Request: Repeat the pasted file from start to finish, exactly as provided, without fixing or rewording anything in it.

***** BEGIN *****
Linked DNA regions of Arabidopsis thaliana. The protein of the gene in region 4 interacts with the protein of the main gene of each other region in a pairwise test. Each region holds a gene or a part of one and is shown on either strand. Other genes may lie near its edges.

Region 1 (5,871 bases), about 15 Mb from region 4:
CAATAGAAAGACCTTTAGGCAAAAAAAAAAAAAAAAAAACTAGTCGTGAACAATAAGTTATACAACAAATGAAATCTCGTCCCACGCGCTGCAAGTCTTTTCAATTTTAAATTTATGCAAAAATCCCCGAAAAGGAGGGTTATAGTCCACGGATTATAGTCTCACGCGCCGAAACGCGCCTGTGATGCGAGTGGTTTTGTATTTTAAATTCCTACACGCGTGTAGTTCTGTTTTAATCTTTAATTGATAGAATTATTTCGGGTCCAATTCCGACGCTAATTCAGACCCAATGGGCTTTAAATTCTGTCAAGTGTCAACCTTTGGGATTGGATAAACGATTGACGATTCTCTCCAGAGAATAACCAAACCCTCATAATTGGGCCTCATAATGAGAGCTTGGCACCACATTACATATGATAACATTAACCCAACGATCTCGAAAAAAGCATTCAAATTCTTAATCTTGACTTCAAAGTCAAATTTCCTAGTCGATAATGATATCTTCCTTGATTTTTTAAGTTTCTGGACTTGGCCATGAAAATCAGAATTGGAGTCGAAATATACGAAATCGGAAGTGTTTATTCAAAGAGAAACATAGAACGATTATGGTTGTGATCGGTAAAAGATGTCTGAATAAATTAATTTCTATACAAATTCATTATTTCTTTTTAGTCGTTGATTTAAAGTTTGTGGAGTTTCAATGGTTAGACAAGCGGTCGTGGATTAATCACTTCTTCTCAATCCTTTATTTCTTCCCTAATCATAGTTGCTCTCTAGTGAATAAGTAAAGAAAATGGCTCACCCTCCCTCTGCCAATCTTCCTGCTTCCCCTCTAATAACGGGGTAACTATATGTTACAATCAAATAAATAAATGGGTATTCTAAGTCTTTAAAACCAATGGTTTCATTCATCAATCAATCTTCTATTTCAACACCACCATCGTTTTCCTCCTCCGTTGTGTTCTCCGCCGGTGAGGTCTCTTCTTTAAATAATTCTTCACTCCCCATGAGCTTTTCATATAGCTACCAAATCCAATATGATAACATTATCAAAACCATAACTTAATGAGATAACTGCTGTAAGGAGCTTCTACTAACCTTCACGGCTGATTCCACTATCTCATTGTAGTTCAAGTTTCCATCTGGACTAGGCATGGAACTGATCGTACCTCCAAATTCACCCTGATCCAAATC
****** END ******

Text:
Linked DNA regions of Arabidopsis thaliana. The protein of the gene in region 4 interacts with the protein of the main gene of each other region in a pairwise test. Each region holds a gene or a part of one and is shown on either strand. Other genes may lie near its edges.

Region 1 (5,871 bases), about 15 Mb from region 4:
CAATAGAAAGACCTTTAGGCAAAAAAAAAAAAAAAAAAACTAGTCGTGAACAATAAGTTATACAACAAATGAAATCTCGTCCCACGCGCTGCAAGTCTTTTCAATTTTAAATTTATGCAAAAATCCCCGAAAAGGAGGGTTATAGTCCACGGATTATAGTCTCACGCGCCGAAACGCGCCTGTGATGCGAGTGGTTTTGTATTTTAAATTCCTACACGCGTGTAGTTCTGTTTTAATCTTTAATTGATAGAATTATTTCGGGTCCAATTCCGACGCTAATTCAGACCCAATGGGCTTTAAATTCTGTCAAGTGTCAACCTTTGGGATTGGATAAACGATTGACGATTCTCTCCAGAGAATAACCAAACCCTCATAATTGGGCCTCATAATGAGAGCTTGGCACCACATTACATATGATAACATTAACCCAACGATCTCGAAAAAAGCATTCAAATTCTTAATCTTGACTTCAAAGTCAAATTTCCTAGTCGATAATGATATCTTCCTTGATTTTTTAAGTTTCTGGACTTGGCCATGAAAATCAGAATTGGAGTCGAAATATACGAAATCGGAAGTGTTTATTCAAAGAGAAACATAGAACGATTATGGTTGTGATCGGTAAAAGATGTCTGAATAAATTAATTTCTATACAAATTCATTATTTCTTTTTAGTCGTTGATTTAAAGTTTGTGGAGTTTCAATGGTTAGACAAGCGGTCGTGGATTAATCACTTCTTCTCAATCCTTTATTTCTTCCCTAATCATAGTTGCTCTCTAGTGAATAAGTAAAGAAAATGGCTCACCCTCCCTCTGCCAATCTTCCTGCTTCCCCTCTAATAACGGGGTAACTATATGTTACAATCAAATAAATAAATGGGTATTCTAAGTCTTTAAAACCAATGGTTTCATTCATCAATCAATCTTCTATTTCAACACCACCATCGTTTTCCTCCTCCGTTGTGTTCTCCGCCGGTGAGGTCTCTTCTTTAAATAATTCTTCACTCCCCATGAGCTTTTCATATAGCTACCAAATCCAATATGATAACATTATCAAAACCATAACTTAATGAGATAACTGCTGTAAGGAGCTTCTACTAACCTTCACGGCTGATTCCACTATCTCATTGTAGTTCAAGTTTCCATCTGGACTAGGCATGGAACTGATCGTACCTCCAAATTCACCCTGATCCAAATC